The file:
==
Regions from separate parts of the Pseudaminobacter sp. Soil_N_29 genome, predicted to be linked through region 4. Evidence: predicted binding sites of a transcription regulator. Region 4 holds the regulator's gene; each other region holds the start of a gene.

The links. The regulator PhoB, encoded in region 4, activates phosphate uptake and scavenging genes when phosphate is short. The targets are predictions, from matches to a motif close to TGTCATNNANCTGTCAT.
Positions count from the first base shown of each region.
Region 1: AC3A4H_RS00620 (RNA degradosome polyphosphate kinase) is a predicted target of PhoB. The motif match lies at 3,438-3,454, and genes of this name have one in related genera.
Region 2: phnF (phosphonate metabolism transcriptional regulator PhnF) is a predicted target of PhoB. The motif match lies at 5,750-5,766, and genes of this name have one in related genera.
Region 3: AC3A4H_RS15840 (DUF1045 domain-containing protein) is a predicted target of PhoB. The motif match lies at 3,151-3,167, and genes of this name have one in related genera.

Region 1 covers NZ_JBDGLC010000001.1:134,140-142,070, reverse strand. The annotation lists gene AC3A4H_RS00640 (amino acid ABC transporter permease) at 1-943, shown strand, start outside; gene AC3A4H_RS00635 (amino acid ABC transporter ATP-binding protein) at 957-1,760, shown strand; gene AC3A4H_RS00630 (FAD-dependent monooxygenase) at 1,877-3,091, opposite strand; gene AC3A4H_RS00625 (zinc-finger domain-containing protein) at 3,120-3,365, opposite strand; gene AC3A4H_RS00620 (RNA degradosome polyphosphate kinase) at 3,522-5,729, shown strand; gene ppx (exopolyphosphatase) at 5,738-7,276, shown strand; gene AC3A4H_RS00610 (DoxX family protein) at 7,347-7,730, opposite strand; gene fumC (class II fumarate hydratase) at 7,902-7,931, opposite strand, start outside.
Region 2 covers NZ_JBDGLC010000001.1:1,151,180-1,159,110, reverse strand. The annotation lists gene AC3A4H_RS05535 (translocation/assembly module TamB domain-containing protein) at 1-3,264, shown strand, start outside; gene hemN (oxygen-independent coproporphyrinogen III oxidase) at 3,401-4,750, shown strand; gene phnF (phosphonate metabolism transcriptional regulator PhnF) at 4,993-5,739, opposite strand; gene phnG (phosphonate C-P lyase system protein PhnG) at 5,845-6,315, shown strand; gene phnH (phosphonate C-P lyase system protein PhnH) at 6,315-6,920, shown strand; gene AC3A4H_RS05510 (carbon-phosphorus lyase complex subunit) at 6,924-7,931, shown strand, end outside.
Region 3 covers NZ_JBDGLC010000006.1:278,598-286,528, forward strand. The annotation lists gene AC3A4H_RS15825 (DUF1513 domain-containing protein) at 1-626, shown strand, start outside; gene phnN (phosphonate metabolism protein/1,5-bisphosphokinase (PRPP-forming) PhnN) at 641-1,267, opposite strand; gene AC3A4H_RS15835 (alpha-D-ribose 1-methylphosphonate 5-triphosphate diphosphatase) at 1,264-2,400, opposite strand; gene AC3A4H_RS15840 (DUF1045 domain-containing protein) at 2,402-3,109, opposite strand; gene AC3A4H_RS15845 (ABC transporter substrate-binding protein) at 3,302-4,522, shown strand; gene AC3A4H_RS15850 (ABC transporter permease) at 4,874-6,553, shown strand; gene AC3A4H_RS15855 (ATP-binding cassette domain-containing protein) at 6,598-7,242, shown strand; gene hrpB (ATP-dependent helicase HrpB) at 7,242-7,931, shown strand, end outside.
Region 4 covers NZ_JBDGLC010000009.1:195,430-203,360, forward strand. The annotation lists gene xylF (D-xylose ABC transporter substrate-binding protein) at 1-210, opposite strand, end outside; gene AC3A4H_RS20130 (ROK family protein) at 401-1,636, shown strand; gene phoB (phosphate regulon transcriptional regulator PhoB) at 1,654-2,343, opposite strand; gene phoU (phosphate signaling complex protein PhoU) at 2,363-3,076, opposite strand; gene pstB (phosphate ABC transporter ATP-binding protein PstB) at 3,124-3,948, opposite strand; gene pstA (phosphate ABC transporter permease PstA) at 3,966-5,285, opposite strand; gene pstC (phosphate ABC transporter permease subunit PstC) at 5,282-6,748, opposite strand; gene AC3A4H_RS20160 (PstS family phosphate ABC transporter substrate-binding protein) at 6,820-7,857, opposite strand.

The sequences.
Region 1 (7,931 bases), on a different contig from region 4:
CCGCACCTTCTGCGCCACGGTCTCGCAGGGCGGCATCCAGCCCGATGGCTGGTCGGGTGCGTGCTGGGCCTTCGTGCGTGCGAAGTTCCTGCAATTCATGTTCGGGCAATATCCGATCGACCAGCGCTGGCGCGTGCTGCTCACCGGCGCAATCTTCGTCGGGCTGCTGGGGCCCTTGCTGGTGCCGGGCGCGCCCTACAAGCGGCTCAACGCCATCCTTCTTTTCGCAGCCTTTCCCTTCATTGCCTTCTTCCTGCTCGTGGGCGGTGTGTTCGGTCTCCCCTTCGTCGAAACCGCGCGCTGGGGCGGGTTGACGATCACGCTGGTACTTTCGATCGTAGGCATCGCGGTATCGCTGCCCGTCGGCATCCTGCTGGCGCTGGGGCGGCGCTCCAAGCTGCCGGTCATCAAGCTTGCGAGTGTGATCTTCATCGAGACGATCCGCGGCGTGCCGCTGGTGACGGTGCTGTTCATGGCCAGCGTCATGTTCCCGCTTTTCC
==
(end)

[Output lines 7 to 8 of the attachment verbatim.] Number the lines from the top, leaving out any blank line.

Region 1 covers NZ_JBDGLC010000001.1:134,140-142,070, reverse strand. The annotation lists gene AC3A4H_RS00640 (amino acid ABC transporter permease) at 1-943, shown strand, start outside; gene AC3A4H_RS00635 (amino acid ABC transporter ATP-binding protein) at 957-1,760, shown strand; gene AC3A4H_RS00630 (FAD-dependent monooxygenase) at 1,877-3,091, opposite strand; gene AC3A4H_RS00625 (zinc-finger domain-containing protein) at 3,120-3,365, opposite strand; gene AC3A4H_RS00620 (RNA degradosome polyphosphate kinase) at 3,522-5,729, shown strand; gene ppx (exopolyphosphatase) at 5,738-7,276, shown strand; gene AC3A4H_RS00610 (DoxX family protein) at 7,347-7,730, opposite strand; gene fumC (class II fumarate hydratase) at 7,902-7,931, opposite strand, start outside.
Region 2 covers NZ_JBDGLC010000001.1:1,151,180-1,159,110, reverse strand. The annotation lists gene AC3A4H_RS05535 (translocation/assembly module TamB domain-containing protein) at 1-3,264, shown strand, start outside; gene hemN (oxygen-independent coproporphyrinogen III oxidase) at 3,401-4,750, shown strand; gene phnF (phosphonate metabolism transcriptional regulator PhnF) at 4,993-5,739, opposite strand; gene phnG (phosphonate C-P lyase system protein PhnG) at 5,845-6,315, shown strand; gene phnH (phosphonate C-P lyase system protein PhnH) at 6,315-6,920, shown strand; gene AC3A4H_RS05510 (carbon-phosphorus lyase complex subunit) at 6,924-7,931, shown strand, end outside.